Monday, 2 May 2011

Hey Joe, where you goin’ with that book in your hand?

I worked part-time in my local library for a while, to earn a few extra £s so that I could elevate myself a little from my ‘artist starving in a garret’ position.  (I’m now more of an ‘illustrator who gets a bit peckish from time to time in a two-up-two-down’, but that doesn’t have quite the same ring to it.)   Ironically it was before I started wearing reading glasses and after I’d had a short haircut, so I missed out on the chance to undo the clasp on a French twist and shake my golden tresses free as a tall, handsome stranger whips off my specs for me, exclaiming as he reveals my naked eyes, “Why, Miss Librarian! You’re beautiful….”   (Well, I can dream.  I don’t think the advances made to me in reality by a randy octogenarian count somehow…)  Anyway, before I go any further into fantasy librarian mode maybe I’d better cool down and stay on my intended topic.  …So, yes, thinking about my library days I was just wondering what it would have been like if Joe Orton had been around to tamper with the book covers…  Would I have been dismayed and outraged - or secretly amused and impressed?!  It does have something of a punk feel to it – my mind spins round to pranks and artistic actions played out by characters at the onset of the punk movement – for example, Jamie Reed producing the iconic Situationist-inspired image of the Queen with the safety pin in her lip.

Joe Orton, the young English playwright, was at the centre of much controversy during his short lifetime (1933 – 1967).  His black comedies drew much attention and were often considered outrageous at the time, but before he gained great interest for his writing he and his lover, Kenneth Halliwell, had also attracted attention for a rather convoluted prank that actually ended up with them being sentenced to six months in prison.  The punishment sounds so extreme now in consideration of the crime, but Orton felt this could also be due to the fact they were (to use his word) ‘queers’.  This was 1962, after all, when homosexuality was still illegal.  I find it hard to get my head round that, but it wasn’t to become legalised until 1967.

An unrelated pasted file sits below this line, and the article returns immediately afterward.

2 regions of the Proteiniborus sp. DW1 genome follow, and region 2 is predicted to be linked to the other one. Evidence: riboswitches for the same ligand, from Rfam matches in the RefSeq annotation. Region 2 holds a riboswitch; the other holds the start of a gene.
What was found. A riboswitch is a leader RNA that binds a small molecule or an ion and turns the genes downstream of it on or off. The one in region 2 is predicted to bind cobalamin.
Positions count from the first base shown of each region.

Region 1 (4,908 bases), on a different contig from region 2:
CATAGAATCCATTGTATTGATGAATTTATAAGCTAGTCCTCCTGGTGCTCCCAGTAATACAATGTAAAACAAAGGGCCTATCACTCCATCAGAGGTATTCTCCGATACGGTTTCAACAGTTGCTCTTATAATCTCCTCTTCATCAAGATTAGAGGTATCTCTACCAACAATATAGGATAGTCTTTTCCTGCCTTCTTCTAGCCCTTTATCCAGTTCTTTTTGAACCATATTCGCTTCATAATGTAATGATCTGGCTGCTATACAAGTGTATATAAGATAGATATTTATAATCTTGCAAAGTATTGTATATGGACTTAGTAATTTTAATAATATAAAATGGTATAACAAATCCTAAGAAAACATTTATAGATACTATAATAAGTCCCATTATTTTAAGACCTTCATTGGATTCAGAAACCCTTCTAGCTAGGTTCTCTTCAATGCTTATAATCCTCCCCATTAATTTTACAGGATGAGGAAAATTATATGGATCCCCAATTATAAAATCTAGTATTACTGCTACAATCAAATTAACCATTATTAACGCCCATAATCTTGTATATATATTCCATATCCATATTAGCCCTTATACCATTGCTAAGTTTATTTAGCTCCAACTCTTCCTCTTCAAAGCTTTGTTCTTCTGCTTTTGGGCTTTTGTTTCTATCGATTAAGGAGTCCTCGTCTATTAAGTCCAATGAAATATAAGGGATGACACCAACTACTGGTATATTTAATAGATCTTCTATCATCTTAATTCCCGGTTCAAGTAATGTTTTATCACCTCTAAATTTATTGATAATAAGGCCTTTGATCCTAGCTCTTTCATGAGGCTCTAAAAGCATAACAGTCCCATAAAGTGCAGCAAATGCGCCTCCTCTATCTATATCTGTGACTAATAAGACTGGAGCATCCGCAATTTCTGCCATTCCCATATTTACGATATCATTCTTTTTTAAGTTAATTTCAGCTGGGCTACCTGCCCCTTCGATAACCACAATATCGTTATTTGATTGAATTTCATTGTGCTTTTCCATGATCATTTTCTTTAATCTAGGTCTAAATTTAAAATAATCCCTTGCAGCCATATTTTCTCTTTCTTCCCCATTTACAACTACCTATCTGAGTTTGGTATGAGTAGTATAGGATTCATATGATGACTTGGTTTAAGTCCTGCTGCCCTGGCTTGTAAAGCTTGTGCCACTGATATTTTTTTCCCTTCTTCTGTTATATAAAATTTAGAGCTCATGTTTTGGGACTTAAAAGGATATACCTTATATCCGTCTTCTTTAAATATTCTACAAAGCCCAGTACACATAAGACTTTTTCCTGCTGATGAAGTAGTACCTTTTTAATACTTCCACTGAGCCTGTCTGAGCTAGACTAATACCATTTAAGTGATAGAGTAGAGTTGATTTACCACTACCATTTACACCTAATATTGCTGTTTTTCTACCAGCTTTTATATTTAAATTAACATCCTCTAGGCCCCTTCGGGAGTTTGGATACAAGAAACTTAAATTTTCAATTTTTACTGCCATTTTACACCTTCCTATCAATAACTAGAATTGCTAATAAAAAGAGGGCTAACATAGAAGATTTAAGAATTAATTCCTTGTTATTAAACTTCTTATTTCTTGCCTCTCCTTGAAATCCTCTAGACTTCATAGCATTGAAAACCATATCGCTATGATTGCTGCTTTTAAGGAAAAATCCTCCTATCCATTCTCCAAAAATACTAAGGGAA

Orton and Halliwell’s prank involved stealing books from their local library and altering the covers by sticking on unrelated cut out pictures, lines of type containing irrelevancies and obscenities. They re-wrote some of the text on the insides of the dust jackets, and removed many illustration plates too which they used to decorate the walls of their bedsit (I love that idea!  It could be like one room-sized collage.)  They then returned the newly defaced books surreptitiously and, where possible, waited for people to find them so that they could observe their baffled reactions.  I can’t help but admire them for it…!  In recent decades libraries in Britain have worked hard to become forward-thinking, open, modern places where all members of the community are welcome – gone are the days of the uptight, tight lipped, brown tweed clad librarian in horn-rimmed specs “shushing” you for breathing too loudly…(there’s nothing like a good stereotype…)  but in Orton’s era it seemed that was perhaps the case.  He and Halliwell were appalled at the choice of books on the shelves of Essex Road Library and the adulteration and theft of some of those they did stock was an audacious statement of their dissatisfaction.

In homage to this imaginative prank, I present my own version, purely for my own amusement (and hopefully yours too…)

Artwork by C / Sun Dried Sparrows

You can see a gallery of the actual book covers on the excellent Joe Orton Online website here:
(with thanks to Alison)

And a great little TV clip of an interview with Joe on this very subject can also be found on the superb blog, Anorak Thing:
(with thanks to wilthomer)

"With madness, as with vomit, it's the passerby who receives the inconvenience."
 Joe Orton


  1. Bel mondo said....

    Love your cover - just the antidote to Friday's saccharine propaganda for Joe and Kenneth, they were much better with scissors than a hammer ! I still remember the first time I saw Loot, it seems such a long time ago.....

  2. Thanks, Bel Mondo. The book cover was purely coincidental of course... ;-)
    I've a distant but vivid memory of seeing Loot long ago too. It was very good!

  3. I very much enjoyed your Orton style book job! Hopefully it will not result in your being a guest of H.M. I've been a fan of Joe Orton since I was turned onto his work via the 80's mod/pop band The Times (which came about right around the time the film "Prick Up Your Ears" arrived). Kudos!

  4. Thanks, wilthomer. So interesting how all these cultural cross-references exist with music, films, people, etc.! Can't recall how I first came across J.O. but think it was around same time as you. Loved the film, loved seeing 'Loot' on stage and also saw performance of 'Diary Of A Somebody' (great, but also sad..!)


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